Unemployment Insurance Clears Major Hurdle

WASHINGTON, DC - DECEMBER 17: U.S. Senate Majority Leader Sen. Harry Reid (D-NV) speaks to members of the media after the weekly Senate Democratic Policy Committee luncheon December 17, 2013 on Capitol Hill in Washington, DC. Senate Democrats held the weekly luncheon to discuss Democratic agenda.
National Journal
Add to Briefcase
Elahe Izad
Jan. 7, 2014, 6:28 a.m.

A bill to ex­tend long-term un­em­ploy­ment be­ne­fits has—some­what sur­pris­ingly—cleared a key hurdle in the Sen­ate.

“It was in the bal­ance un­til the very last mo­ment,” Sen. Jack Reed, the Rhode Is­land Demo­crat who sponsored the bill, said after the vote. “I was hope­ful but I guess be­ing Ir­ish, I’m al­ways ex­pect­ing the worst. Yeah, I was sur­prised, but that might be more cul­tur­al than polit­ic­al.”

A pro­ced­ur­al 60-37 vote in the up­per cham­ber Tues­day reached the 60-vote threshold needed to fa­cil­it­ate a fi­nal vote, with six Re­pub­lic­ans join­ing Demo­crats: Sens. Kelly Ayotte of New Hamp­shire; Dan Coats of In­di­ana; Susan Collins of Maine; Lisa Murkowski of Alaska; Rob Port­man of Ohio; and Dean Heller of Nevada, who co-sponsored the meas­ure Reed.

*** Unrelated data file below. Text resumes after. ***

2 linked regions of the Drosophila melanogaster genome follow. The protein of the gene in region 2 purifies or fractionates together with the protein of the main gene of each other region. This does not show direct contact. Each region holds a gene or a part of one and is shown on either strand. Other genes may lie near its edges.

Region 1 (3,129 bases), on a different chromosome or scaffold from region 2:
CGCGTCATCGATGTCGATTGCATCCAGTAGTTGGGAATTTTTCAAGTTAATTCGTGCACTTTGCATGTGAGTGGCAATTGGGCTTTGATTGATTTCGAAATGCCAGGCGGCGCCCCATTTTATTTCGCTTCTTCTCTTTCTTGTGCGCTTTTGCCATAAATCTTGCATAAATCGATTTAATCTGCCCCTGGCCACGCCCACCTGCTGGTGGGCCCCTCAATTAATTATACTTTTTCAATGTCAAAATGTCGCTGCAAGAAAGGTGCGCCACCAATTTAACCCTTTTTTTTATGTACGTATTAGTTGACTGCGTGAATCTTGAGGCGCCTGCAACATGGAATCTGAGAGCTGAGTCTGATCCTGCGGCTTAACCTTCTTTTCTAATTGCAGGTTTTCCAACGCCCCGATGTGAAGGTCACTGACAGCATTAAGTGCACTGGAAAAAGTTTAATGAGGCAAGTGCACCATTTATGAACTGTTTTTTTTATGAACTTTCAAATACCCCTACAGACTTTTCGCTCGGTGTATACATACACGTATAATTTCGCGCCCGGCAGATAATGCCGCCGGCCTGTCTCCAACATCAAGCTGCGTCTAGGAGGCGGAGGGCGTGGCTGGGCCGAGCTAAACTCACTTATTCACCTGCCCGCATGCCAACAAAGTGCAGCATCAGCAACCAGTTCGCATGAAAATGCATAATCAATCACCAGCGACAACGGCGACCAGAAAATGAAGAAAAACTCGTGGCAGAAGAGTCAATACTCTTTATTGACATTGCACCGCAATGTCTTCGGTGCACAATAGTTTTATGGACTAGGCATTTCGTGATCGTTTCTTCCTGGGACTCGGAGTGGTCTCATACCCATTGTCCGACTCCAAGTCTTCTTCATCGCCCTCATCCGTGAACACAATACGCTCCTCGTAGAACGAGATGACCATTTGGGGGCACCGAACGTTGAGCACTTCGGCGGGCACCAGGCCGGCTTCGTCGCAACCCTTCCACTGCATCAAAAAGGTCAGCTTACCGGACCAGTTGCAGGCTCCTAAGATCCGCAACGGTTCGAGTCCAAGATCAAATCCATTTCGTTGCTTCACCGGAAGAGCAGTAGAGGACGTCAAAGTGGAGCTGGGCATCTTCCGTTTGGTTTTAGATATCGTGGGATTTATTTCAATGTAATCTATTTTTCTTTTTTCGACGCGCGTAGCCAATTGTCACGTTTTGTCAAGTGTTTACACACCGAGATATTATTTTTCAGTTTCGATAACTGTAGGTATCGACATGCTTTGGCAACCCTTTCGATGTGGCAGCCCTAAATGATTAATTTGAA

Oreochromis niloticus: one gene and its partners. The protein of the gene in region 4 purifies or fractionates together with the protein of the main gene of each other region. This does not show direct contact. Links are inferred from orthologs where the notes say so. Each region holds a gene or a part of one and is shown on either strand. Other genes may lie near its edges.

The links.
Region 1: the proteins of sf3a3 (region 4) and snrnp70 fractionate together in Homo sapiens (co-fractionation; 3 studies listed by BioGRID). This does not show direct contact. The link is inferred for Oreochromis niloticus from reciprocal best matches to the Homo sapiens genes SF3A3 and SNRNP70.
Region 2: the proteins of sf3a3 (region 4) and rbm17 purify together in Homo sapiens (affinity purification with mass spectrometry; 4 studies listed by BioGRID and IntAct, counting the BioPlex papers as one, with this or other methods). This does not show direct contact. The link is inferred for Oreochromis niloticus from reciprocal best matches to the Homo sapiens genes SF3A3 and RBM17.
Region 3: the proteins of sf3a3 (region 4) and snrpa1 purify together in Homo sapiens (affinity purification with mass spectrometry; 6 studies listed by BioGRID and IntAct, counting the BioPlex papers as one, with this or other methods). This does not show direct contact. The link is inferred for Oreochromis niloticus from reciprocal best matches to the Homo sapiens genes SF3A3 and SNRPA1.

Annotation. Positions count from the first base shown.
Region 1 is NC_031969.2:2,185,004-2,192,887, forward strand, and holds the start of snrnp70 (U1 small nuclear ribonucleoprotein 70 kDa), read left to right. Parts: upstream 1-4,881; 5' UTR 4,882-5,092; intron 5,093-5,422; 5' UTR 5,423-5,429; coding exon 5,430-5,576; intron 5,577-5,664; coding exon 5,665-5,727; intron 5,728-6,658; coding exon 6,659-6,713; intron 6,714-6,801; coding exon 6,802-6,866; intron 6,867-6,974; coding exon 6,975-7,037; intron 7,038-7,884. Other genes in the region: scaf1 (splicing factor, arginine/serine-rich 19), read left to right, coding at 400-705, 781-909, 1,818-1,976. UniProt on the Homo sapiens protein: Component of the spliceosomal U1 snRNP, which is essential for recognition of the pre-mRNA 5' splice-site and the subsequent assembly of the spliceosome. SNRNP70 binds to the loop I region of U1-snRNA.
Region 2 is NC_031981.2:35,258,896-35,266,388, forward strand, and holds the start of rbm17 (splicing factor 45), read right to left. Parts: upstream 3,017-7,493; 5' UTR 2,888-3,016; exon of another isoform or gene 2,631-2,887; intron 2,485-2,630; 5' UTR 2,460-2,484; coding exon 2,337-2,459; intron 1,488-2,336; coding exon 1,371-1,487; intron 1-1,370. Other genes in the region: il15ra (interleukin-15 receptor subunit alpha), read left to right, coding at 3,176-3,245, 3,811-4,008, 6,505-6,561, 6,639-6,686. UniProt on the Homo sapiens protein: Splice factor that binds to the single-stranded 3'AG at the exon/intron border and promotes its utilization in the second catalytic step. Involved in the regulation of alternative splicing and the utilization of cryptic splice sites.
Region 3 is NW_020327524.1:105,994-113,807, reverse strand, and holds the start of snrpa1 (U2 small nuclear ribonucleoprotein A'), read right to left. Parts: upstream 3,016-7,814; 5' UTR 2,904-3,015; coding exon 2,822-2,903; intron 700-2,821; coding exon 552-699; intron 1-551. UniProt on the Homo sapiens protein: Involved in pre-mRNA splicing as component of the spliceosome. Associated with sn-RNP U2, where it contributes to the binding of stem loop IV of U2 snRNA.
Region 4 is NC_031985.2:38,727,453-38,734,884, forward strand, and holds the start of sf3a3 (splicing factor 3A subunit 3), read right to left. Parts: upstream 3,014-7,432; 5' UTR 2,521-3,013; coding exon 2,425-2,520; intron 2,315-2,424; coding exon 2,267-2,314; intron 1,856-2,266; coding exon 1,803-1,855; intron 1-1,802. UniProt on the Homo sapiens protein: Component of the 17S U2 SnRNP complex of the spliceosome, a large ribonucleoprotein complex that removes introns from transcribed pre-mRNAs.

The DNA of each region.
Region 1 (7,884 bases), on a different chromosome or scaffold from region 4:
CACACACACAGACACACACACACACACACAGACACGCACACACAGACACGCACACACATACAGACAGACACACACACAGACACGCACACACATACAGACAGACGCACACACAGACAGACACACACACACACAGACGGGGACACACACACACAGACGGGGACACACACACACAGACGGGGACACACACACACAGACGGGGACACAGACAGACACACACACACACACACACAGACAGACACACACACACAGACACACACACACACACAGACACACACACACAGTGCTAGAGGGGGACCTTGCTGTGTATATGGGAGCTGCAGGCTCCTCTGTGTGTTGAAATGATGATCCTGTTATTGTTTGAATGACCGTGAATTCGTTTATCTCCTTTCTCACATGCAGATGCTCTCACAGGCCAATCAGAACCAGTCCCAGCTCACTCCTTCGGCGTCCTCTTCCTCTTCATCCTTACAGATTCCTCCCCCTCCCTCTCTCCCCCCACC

Fed­er­al emer­gency in­sur­ance for the un­em­ployed ex­pired Dec. 28, and 1.3 mil­lion were kicked off the rolls. The pro­gram of­fers be­ne­fits to the job­less who have run out of state be­ne­fits, which run 26 weeks in most parts of the coun­try.

The bill the Sen­ate will now vote on would ret­ro­act­ively provide be­ne­fits to those who lost them on Dec. 28, and will ex­tend be­ne­fits for an­oth­er three months. Re­pub­lic­ans have balked at that idea, and lead­er­ship in the House in­sists that there be an off­set to pay for the cost of ex­tend­ing be­ne­fits. The Sen­ate bill has no such pro­vi­sion.


Welcome to National Journal!

You are currently accessing National Journal from IP access. Please login to access this feature. If you have any questions, please contact your Dedicated Advisor.